supported messages. The below table summarizes per-message send and messages not supported by the remote peer. One example where is can
receive support for the different config attribute values ("X" be motivated to send messages that some receivers do not support, is
indicating support and "-" indicating non-support): when there are multiple message receivers with different message
support (different config values). That approach avoids that the
least capable receiver limits the functionality provided to others.
The below table summarizes per-message send and receive support for
the different config attribute values ("X" indicating support and "-"
indicating non-support):
+---+-----------------------------+-----------------------------+ +---+-----------------------------+-----------------------------+
| # | Send | Receive | | # | Send | Receive |
| | PAUSE RESUME PAUSED REFUSED | PAUSE RESUME PAUSED REFUSED | | | PAUSE RESUME PAUSED REFUSED | PAUSE RESUME PAUSED REFUSED |
+---+-----------------------------+-----------------------------+ +---+-----------------------------+-----------------------------+
| 1 | X X X X | X X X X | | 1 | X X X X | X X X X |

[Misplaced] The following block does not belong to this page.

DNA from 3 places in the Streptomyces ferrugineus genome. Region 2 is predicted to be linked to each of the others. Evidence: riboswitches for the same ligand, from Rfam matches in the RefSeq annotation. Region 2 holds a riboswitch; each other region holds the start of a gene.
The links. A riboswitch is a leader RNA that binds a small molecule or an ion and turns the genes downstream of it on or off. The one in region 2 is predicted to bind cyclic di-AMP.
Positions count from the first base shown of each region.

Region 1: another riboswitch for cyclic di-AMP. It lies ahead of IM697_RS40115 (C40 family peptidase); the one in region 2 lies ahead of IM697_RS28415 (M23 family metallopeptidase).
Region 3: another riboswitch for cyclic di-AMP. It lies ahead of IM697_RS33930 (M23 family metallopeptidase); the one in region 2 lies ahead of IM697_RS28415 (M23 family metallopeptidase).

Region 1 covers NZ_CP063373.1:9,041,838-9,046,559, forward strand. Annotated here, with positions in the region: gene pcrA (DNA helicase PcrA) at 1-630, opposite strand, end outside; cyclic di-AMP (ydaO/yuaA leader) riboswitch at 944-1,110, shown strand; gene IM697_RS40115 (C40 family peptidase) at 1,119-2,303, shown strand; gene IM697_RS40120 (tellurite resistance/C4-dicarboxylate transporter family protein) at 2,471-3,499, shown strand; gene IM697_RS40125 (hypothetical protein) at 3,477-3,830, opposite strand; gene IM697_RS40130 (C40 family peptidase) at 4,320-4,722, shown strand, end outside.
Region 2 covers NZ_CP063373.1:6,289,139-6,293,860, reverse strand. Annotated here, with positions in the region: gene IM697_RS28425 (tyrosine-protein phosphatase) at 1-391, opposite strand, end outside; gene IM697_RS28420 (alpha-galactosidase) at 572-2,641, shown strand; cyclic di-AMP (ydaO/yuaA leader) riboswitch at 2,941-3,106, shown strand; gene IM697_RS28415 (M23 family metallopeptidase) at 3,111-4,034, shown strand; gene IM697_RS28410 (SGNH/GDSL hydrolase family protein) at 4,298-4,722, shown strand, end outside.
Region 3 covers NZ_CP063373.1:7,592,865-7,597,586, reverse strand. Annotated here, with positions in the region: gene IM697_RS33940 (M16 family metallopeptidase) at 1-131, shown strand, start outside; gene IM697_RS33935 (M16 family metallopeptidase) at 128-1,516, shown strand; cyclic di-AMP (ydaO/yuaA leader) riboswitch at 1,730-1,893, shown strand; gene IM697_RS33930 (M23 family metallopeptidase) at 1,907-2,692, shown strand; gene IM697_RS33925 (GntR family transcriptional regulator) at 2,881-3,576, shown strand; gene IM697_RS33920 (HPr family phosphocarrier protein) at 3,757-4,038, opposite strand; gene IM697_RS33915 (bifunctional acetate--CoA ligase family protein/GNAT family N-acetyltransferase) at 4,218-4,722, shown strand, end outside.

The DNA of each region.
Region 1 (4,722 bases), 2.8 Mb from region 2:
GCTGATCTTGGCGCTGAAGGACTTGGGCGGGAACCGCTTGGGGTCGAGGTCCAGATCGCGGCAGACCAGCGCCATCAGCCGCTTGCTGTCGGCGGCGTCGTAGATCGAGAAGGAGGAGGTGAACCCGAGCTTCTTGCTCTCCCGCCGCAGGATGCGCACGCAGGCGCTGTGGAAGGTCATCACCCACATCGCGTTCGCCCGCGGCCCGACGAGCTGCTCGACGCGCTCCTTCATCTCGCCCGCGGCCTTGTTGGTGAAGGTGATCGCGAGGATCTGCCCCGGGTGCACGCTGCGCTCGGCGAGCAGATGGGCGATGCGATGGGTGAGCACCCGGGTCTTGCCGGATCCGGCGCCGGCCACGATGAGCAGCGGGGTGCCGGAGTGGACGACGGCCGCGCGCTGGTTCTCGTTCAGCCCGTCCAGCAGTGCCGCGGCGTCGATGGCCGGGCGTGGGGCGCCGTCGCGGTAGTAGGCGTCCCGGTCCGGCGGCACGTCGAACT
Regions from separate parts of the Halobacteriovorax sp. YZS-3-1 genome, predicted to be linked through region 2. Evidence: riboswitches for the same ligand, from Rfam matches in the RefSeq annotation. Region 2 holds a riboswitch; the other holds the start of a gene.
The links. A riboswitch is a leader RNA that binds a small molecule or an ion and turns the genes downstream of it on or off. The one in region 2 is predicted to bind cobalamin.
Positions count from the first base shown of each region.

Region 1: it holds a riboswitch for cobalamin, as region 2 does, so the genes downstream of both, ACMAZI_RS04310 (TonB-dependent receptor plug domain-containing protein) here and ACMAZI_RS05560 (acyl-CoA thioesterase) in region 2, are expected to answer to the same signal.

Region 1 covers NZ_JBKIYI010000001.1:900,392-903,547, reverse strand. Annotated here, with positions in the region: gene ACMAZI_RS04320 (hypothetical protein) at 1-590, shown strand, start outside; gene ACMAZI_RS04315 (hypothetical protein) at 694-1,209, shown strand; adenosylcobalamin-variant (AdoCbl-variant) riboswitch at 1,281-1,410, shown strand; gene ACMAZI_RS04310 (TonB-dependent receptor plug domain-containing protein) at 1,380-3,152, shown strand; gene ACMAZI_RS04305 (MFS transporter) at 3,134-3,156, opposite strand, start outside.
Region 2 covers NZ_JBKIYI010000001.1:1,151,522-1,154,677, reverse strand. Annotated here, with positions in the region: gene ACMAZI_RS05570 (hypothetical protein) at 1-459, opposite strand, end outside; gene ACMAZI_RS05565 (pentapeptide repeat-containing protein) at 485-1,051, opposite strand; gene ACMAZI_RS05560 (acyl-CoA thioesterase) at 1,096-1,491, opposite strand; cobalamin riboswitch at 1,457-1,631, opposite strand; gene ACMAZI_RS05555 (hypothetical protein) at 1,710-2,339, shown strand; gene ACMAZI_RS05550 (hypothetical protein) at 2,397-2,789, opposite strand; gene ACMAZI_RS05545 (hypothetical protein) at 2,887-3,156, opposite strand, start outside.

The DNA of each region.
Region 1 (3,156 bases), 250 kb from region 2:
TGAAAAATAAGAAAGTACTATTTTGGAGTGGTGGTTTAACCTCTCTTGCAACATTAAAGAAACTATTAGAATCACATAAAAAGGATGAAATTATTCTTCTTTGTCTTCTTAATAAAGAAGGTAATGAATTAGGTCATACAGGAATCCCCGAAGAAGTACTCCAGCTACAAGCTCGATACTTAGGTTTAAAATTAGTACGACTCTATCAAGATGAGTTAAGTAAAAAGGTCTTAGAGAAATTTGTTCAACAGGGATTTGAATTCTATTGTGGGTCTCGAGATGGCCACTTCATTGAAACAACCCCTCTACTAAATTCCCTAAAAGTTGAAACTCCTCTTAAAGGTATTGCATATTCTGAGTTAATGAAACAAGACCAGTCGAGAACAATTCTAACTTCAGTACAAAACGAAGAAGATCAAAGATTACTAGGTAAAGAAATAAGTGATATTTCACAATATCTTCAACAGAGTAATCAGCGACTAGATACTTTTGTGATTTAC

| 2 | X X X - | - - X X | | 2 | X X X - | - - X X |
| 3 | - - X X | X X X - | | 3 | - - X X | X X X - |
| 4 | X X - - | - - X X | | 4 | X X - - | - - X X |
| 5 | - - X X | X X - - | | 5 | - - X X | X X - - |
skipping to change at page 35, line 37 skipping to change at page 36, line 4
pause-config-value = 1*2DIGIT pause-config-value = 1*2DIGIT
; byte-string as defined in RFC 4566 ; byte-string as defined in RFC 4566
Figure 8: ABNF Figure 8: ABNF
An endpoint implementing this specification and using SDP to signal An endpoint implementing this specification and using SDP to signal
capability SHOULD indicate the new "pause" parameter with ccm capability SHOULD indicate the new "pause" parameter with ccm
signaling, but MAY instead use existing ccm tmmbr signaling [RFC5104] signaling, but MAY instead use existing ccm tmmbr signaling [RFC5104]
if the limitations in functionality when using TMMBR/TMMBN as if the limitations in functionality when using TMMBR/TMMBN as
described in this specification (Section 5.6) are considered described in this specification (Section 5.6) are considered
acceptable. The messages from this specification (Section 8) SHOULD acceptable. In that case, no partial message support is possible.
NOT be used towards receivers that did not declare capability to The messages from this specification (Section 8) SHOULD NOT be used
receive those messages. towards receivers that did not declare capability to receive those
messages.
The pause functionality can normally be expected to work The pause functionality can normally be expected to work
independently of the payload type. However, there might exist independently of the payload type. However, there might exist
situations where an endpoint needs to restrict or at least configure situations where an endpoint needs to restrict or at least configure
the capabilities differently depending on the payload type carrying the capabilities differently depending on the payload type carrying
the media stream. Reasons for this might relate to capabilities to the media stream. Reasons for this might relate to capabilities to